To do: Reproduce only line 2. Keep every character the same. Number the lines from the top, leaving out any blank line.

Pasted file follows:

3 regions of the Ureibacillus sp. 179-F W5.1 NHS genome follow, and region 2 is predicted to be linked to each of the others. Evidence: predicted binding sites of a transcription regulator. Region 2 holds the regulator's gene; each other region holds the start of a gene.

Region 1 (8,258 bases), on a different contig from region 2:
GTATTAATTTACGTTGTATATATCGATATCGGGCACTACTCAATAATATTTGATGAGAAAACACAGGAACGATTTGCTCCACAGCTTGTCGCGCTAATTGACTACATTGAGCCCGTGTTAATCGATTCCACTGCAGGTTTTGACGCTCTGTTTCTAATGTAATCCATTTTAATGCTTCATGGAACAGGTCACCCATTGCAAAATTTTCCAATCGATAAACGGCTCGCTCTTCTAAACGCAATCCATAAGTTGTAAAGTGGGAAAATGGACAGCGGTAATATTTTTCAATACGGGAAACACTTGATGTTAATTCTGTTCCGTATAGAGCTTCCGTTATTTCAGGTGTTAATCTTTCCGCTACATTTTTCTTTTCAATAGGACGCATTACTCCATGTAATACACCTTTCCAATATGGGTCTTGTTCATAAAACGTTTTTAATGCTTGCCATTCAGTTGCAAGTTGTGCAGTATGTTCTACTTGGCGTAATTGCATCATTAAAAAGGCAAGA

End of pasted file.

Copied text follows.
Region 1 (8,258 bases), on a different contig from region 2: